• Customer protection and fuel price regulation
Energy use in the home

Understanding heating and hot water systems



Energy consumption in the home



Hot Water





Wall hung

Floor mounted

immersion heater economy 7
Immersion Heater Economy 7

Element B - Switches on when boost is required only

Standard / Single immersion

Element A - Switches on when timer requests in the evening (on Economy 7)


who can identify fuel poverty
Who can identify fuel poverty?
  • Anyone
  • Those working with the public are in an ideal position as they come into contact with the public on a frequent basis!
  • It is especially useful if people are seen in their own homes. There are various triggers that may indicate that a household is in fuel poverty.

Triggers – What you may SEE:


Severe condensation on windows

Curtains kept closed to retain heat


Mould stains on walls or curtains

Portable bottled gas or electric heaters

Heating controls absent / not working / switched off

Visual evidence that heating appliances are not being used. e.g. dust on heating elements

Blocked vents


Triggers – What you may SENSE:


Large differences in temperatures between rooms


The smell of damp

triggers what you may hear
Triggers – What you may HEAR:
  • Home is usually too cold
  • Home is draughty
  • Fuel bills are too high
  • Getting into fuel debt
  • Stays in one room or bed to keep warm
  • Child/ family member has respiratory problems
  • Uses prepayment meter to avoid incurring debt
  • Rationing fuel
improve the energy efficiency of homes
Improve the energy efficiency of homes


Loft Insulation

Cavity Wall Insulation

Draught proofing


Energy efficient heating systems


Renewable and Micro generation technologies

eliminate damp and condensation
Adequate ventilation

How to reduce moisture production in the home

Eliminate damp and condensation

If damp and condensation is an issue consider:

how to reduce condensation
How to Reduce Condensation

Main focus areas are kitchens and bathrooms, so:

Put lids on pans

Dry clothes outdoors

Find an alternative to bottle gas heaters

Improve ventilation:

Install extractor fans (humidistat controlled)/cooker hoods

Open windows (where it is safe to do so)

Close & draught-proof doors

Install trickle vents

improve incomes
Improve incomes

Are householders claiming their benefit entitlements?

Accessing benefits can increase incomes and ‘passport’ households into available grant schemes and other services

reduce fuel costs
Reduce fuel costs

Are households:

Using the cheapest fuels for heating, hot water and appliances?

On the cheapest fuel tariffs and payment option?

Using the cheapest suppliers?

Managing fuel debts?

use heating hot water and appliances efficiently
Use heating, hot water and appliances efficiently

Are households:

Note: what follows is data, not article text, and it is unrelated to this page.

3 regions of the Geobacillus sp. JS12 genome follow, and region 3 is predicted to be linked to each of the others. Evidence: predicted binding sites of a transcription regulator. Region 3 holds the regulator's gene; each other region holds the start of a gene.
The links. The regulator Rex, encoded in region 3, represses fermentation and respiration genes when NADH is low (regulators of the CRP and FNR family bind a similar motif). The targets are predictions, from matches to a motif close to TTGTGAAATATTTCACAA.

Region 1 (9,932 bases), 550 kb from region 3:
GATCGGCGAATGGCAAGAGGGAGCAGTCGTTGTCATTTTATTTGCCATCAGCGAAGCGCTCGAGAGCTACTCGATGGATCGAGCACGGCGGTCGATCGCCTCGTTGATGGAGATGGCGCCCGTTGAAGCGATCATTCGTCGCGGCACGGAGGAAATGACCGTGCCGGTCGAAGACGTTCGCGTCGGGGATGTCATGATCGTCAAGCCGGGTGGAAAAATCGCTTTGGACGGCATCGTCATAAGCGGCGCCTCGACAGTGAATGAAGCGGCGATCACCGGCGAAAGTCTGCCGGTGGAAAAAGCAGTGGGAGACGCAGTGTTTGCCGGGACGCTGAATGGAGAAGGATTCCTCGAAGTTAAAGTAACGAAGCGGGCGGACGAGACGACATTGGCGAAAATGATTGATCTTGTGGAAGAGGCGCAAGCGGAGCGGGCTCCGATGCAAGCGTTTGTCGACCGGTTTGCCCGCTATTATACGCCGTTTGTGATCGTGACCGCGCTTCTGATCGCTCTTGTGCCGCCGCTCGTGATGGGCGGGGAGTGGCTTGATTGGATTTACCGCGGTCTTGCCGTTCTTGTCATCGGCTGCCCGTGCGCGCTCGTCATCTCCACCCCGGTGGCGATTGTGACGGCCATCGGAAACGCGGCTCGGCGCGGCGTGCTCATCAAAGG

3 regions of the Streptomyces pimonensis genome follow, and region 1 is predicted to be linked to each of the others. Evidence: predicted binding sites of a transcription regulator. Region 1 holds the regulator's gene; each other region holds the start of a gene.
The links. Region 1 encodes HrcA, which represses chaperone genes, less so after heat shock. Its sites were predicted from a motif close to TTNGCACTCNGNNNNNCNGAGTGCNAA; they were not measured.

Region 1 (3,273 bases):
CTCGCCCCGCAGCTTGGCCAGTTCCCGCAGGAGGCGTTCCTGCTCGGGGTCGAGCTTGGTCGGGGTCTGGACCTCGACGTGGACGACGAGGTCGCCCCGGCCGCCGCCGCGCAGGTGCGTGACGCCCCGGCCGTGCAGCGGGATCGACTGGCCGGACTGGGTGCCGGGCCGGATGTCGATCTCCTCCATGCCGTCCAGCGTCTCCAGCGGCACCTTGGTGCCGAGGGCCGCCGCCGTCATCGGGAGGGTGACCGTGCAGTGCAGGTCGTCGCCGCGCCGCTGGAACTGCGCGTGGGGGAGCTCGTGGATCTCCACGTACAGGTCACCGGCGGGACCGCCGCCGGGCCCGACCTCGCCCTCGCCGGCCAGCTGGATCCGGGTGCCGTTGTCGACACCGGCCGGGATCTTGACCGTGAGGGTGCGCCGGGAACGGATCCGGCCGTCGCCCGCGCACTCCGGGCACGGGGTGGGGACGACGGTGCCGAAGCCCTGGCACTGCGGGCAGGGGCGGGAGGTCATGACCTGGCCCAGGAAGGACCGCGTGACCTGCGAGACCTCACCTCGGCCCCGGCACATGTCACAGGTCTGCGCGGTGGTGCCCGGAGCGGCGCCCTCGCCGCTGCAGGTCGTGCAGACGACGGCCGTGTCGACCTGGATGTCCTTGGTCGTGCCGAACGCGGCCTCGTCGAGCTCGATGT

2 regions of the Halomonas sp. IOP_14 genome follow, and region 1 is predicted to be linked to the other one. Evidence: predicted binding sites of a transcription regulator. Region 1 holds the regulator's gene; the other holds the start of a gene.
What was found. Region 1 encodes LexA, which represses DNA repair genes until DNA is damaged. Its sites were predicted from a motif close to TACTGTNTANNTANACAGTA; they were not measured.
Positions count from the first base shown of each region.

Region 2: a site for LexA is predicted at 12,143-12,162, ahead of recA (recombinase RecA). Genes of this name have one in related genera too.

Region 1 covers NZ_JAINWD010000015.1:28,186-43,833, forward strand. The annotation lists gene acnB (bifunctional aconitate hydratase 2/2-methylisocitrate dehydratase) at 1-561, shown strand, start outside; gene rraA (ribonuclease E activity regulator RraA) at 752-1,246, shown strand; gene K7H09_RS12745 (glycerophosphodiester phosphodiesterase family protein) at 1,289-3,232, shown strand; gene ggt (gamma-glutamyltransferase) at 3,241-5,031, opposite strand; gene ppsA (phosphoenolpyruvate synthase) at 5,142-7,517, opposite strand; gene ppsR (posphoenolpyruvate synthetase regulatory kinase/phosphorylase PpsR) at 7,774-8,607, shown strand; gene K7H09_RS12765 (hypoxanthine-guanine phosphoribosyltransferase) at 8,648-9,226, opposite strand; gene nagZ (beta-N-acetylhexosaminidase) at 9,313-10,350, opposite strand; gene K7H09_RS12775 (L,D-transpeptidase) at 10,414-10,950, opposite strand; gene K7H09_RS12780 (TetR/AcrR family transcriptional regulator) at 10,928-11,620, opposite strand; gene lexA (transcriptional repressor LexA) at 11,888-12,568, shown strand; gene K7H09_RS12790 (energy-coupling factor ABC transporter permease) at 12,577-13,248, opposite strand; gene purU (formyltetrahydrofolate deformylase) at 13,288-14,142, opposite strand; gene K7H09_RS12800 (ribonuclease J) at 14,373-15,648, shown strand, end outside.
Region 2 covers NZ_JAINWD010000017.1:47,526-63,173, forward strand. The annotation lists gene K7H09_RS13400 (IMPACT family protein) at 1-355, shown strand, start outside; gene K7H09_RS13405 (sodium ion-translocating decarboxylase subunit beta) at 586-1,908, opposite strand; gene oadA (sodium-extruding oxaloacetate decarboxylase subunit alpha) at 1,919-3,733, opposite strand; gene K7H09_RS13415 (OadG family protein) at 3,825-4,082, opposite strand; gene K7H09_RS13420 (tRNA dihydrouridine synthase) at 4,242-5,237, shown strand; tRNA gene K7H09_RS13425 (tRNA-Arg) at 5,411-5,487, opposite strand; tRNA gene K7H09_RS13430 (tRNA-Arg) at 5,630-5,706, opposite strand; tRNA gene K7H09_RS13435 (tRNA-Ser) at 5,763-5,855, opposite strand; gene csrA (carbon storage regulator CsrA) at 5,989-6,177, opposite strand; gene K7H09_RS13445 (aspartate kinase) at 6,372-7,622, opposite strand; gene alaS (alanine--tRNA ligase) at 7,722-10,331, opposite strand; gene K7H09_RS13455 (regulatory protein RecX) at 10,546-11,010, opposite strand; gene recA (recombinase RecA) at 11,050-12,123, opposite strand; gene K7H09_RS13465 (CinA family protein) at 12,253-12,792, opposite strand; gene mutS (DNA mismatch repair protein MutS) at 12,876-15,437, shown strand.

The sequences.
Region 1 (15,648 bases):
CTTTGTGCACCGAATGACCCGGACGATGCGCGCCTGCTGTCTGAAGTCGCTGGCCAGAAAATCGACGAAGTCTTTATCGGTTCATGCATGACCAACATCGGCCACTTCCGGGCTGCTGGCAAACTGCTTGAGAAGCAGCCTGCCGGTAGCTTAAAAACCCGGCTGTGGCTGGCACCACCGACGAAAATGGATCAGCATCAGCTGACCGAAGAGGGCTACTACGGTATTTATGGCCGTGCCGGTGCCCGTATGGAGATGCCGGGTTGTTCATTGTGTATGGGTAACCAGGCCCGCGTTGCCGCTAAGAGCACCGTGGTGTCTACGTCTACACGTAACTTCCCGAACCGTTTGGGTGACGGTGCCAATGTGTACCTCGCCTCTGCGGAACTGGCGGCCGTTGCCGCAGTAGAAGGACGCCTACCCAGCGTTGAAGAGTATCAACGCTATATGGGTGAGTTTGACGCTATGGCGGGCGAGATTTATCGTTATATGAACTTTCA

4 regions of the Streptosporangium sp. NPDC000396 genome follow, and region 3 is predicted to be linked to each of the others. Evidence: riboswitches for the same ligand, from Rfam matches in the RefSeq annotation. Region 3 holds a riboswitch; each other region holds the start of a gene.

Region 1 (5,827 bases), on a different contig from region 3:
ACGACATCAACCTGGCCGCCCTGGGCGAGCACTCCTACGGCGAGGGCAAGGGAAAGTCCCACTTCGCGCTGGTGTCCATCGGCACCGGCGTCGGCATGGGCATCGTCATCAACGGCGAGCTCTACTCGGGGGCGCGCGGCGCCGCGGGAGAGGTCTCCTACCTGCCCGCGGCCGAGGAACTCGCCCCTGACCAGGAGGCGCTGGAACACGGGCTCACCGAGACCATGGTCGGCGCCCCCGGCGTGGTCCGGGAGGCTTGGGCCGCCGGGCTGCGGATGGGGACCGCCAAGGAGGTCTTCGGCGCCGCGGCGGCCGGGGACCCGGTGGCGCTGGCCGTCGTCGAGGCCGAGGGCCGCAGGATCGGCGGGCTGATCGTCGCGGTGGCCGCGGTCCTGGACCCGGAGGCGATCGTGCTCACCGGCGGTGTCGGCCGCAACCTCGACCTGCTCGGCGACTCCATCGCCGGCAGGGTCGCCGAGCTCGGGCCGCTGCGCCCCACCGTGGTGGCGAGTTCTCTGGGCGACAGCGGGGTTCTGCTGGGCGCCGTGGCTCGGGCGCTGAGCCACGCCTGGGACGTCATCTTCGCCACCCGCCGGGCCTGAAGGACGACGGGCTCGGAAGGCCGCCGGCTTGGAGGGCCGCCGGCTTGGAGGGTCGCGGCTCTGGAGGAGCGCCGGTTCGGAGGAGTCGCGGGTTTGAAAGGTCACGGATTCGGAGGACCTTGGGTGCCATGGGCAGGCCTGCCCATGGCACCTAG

Using heating and hot water controls correctly?

Turning appliances off when not on use?

Using energy efficient lighting and electrical appliances?


Income maximisation - benefit entitlement checks

  • Are households claiming all their benefit entitlements?
  • Receipt of benefits is often a passport to other services
  • A householder’s first point of contact should be their local authority benefits team
  • Citizens Advice Bureau (CAB) may provide this service locally -
  • Department for Work and Pensions
  • Local voluntary sector agencies (such as Age UK - Tel: 0800 169 6565) may also provide advice for some households
support on energy prices
Support on energy prices
  • Winter Fuel Payments
    • Between £100-£300 dependent upon particular circumstances
  • Cold Weather Payments
    • £25 per week for every seven consecutive days below 0o Celsius ambient temperature
  • Warm Home Discount
    • Automatic £120 discount on an electricity bill for those receiving the guarantee element of Pension’s Credit and pay their bill to 1 of 6 key suppliers. Other Pension Credit customers and some low-income or vulnerable households may also receive discretionary support from some suppliers by application.
schemes 1 energy company obligation
Schemes (1) Energy Company Obligation

The Energy Companies Obligation (ECO) is a new programme designed to

reduce Britain’s energy consumption by funding home improvements worth

around £1.3 billion every year.

ECO will place obligations on certain larger domestic energy suppliers. These obligations must be achieved through the promotion of energy efficiency measures to domestic energy users in Great Britain.

The three distinct ECO obligations:

Carbon Emissions Reduction Obligation (CERO): promotes the installation of solid wall and hard-to-treat cavity wall insulation alongside packages of measures (see Chapters 4 and 5).